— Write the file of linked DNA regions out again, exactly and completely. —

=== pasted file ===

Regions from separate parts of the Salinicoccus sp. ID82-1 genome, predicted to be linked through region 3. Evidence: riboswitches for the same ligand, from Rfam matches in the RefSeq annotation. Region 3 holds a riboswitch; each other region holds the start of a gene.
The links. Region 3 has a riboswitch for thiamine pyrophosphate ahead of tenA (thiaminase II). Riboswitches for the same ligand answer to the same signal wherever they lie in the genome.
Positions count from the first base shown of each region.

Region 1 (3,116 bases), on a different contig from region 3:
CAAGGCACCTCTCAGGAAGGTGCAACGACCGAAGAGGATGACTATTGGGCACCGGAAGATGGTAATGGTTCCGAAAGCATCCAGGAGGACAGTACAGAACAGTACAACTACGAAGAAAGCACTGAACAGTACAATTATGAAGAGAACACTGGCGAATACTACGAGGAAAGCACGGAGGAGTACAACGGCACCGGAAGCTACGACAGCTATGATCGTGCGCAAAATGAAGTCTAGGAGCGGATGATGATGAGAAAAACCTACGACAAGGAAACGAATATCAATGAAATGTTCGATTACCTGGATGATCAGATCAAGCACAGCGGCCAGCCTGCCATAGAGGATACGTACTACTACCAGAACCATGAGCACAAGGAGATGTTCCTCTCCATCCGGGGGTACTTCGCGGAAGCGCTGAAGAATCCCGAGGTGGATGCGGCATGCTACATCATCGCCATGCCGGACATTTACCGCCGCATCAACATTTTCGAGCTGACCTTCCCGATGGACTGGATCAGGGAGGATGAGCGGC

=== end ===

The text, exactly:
Regions from separate parts of the Salinicoccus sp. ID82-1 genome, predicted to be linked through region 3. Evidence: riboswitches for the same ligand, from Rfam matches in the RefSeq annotation. Region 3 holds a riboswitch; each other region holds the start of a gene.
The links. Region 3 has a riboswitch for thiamine pyrophosphate ahead of tenA (thiaminase II). Riboswitches for the same ligand answer to the same signal wherever they lie in the genome.
Positions count from the first base shown of each region.

Region 1 (3,116 bases), on a different contig from region 3:
CAAGGCACCTCTCAGGAAGGTGCAACGACCGAAGAGGATGACTATTGGGCACCGGAAGATGGTAATGGTTCCGAAAGCATCCAGGAGGACAGTACAGAACAGTACAACTACGAAGAAAGCACTGAACAGTACAATTATGAAGAGAACACTGGCGAATACTACGAGGAAAGCACGGAGGAGTACAACGGCACCGGAAGCTACGACAGCTATGATCGTGCGCAAAATGAAGTCTAGGAGCGGATGATGATGAGAAAAACCTACGACAAGGAAACGAATATCAATGAAATGTTCGATTACCTGGATGATCAGATCAAGCACAGCGGCCAGCCTGCCATAGAGGATACGTACTACTACCAGAACCATGAGCACAAGGAGATGTTCCTCTCCATCCGGGGGTACTTCGCGGAAGCGCTGAAGAATCCCGAGGTGGATGCGGCATGCTACATCATCGCCATGCCGGACATTTACCGCCGCATCAACATTTTCGAGCTGACCTTCCCGATGGACTGGATCAGGGAGGATGAGCGGC